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Decreased effectiveness of metronidazole in the treatment of infections caused by Clostridium difficile

Clostridium difficile is one of the agents responsible for serious nosocomial infections. Metronidazole is considered the drug of choice in the treatment of diseases caused by this pathogen because of its high efficacy (up to 90%) and its cost significantly lower than that of vancomycin. However, data obtained in recent years indicate a decrease in the effectiveness of metronidazole in the treatment of clostridial infections.

In a prospective observational study by D.M. Musher et al. (USA), the efficacy of metronidazole colitis caused by C.difficile has been evaluated. In the future, only 103 (50%) of the 207 patients were cured and relapsed. In 46 patients (22%), symptoms of colitis persisted after more than 10 days of treatment, and in 58 (28%) therapy was initially effective, but within 90 days of treatment, a relapse of infection has developed. Mortality during the study reached 27% and was higher with ineffective metronidazole treatment (33% vs 21%; p less than 0.05).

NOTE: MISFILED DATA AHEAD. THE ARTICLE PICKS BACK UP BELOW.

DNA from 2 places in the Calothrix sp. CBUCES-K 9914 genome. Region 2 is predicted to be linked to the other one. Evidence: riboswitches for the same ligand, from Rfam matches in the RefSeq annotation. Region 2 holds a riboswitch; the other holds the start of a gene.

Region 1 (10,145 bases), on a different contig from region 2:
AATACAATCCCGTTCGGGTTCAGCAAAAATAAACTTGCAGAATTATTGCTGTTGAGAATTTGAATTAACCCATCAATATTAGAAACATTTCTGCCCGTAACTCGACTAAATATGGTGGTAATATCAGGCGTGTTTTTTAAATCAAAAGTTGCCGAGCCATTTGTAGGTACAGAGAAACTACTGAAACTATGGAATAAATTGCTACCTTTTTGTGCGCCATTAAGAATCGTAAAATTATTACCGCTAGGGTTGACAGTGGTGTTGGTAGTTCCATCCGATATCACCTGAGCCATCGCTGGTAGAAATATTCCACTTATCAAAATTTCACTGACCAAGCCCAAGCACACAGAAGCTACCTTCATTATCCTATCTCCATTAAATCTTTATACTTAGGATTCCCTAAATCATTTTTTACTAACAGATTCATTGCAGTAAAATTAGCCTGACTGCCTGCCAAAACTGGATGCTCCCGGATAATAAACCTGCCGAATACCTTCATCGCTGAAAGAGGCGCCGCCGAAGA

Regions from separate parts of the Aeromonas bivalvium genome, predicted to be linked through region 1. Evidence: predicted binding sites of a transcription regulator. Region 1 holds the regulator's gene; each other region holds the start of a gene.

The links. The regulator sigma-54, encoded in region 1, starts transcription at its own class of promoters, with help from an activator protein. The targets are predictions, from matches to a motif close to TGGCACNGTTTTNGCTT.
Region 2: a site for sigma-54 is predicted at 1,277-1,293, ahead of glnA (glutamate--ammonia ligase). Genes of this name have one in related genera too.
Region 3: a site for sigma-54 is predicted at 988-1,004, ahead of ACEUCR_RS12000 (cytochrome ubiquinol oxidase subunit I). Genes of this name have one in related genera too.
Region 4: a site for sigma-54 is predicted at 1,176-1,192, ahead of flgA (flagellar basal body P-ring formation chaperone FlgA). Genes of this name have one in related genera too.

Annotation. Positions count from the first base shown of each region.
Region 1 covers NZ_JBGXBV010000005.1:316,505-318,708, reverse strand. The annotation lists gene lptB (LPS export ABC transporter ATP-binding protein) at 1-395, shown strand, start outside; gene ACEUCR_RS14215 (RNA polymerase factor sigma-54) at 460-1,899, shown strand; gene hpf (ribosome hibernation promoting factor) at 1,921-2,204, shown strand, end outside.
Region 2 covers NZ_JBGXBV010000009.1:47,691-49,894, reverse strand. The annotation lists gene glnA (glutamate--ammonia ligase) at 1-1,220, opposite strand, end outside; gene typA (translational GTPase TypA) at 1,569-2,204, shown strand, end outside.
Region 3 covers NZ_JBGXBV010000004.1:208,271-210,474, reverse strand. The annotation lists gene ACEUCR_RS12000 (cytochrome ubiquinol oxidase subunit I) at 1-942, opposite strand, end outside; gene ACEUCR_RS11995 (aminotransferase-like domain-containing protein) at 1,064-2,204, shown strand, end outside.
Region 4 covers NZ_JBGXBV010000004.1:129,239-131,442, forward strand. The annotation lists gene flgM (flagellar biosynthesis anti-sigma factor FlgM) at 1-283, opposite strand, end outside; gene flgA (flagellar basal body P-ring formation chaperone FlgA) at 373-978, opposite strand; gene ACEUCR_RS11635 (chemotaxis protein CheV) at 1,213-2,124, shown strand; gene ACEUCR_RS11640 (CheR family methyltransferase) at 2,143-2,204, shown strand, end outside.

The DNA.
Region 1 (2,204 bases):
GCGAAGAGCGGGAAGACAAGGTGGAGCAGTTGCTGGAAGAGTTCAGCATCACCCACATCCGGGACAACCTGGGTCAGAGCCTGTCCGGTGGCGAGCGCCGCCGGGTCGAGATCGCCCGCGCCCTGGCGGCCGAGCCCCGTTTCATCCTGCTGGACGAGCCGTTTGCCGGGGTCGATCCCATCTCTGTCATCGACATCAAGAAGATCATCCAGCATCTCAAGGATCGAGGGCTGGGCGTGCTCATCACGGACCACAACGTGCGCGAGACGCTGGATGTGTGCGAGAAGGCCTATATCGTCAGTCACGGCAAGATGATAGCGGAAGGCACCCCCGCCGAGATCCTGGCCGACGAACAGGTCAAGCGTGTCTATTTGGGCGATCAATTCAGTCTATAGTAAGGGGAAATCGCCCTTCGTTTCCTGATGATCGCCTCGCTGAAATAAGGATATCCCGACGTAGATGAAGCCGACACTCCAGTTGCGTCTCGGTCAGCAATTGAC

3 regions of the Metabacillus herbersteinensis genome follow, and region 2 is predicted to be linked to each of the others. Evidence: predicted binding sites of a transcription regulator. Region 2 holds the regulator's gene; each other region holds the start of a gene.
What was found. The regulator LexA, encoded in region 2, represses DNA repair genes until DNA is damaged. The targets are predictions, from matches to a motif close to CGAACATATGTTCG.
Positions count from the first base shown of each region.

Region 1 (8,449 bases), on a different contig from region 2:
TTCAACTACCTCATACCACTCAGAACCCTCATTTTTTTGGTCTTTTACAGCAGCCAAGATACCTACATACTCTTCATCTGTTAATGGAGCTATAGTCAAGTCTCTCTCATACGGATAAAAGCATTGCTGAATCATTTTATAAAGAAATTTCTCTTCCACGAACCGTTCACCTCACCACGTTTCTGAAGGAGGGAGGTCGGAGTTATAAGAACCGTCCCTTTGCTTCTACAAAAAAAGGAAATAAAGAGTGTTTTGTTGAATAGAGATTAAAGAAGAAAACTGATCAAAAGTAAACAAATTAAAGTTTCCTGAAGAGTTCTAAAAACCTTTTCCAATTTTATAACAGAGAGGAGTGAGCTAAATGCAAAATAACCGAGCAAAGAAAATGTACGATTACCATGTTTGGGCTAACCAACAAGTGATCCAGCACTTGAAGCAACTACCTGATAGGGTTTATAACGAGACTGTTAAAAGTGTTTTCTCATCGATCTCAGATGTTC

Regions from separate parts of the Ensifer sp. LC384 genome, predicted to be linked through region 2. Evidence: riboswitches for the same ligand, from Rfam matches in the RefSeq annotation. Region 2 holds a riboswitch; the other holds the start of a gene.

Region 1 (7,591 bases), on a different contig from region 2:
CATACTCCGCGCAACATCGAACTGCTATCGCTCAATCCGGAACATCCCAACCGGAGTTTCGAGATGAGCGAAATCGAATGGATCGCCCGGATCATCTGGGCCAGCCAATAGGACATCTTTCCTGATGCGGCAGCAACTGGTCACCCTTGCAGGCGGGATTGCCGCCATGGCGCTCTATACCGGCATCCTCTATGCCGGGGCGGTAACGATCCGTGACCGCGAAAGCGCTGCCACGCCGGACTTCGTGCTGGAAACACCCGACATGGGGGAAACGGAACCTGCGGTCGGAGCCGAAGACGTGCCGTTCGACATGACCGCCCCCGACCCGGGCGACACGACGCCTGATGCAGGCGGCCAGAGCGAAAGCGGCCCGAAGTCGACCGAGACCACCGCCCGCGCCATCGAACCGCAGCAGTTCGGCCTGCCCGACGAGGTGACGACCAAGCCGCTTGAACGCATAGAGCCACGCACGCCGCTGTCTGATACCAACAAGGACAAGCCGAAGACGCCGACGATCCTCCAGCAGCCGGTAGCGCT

Another study undertaken by J. Pepin et al. (Canada), the objective was to study the efficacy of metronidazole in the treatment of diarrhea associated with C. difficile. According to the data obtained, the frequency of treatment failures was relatively stable for the period from 1991 to 2002. and amounted to 9.6% (66 out of 688 patients), but it increased almost twice over the period from 2003 to 2004, reaching 25.7% (112 out of 435 patients; p less than 0.001). The risk of relapse on day 60 with metronidazole monotherapy also increased significantly in 2003-2004. compared to 1991-2002. (47.2% vs 20.8%, respectively; p less than 0.001). It was noted that among patients aged 0 to 17, 18 to 64 and over 65, this indicator was 20.0%, 13.8% and 28.9% in 1991-2002. compared to 25.0%, 27.1% and 58.4% respectively in 2003-2004.

These data indicate a decrease in the efficacy of metronidazole in the treatment of infections caused by C.difficile, especially in elderly patients. To increase the effectiveness of treatment, it is necessary to seek new therapeutic approaches, in particular the development of new drugs and the use of already known drugs, such as antibiotics tinidazole and vancomycin, probiotics (Saccharomyces boulardii and lactobacilli), immunotherapy (using monoclonal antibodies) to neutralize the toxin C.difficile) and vaccination.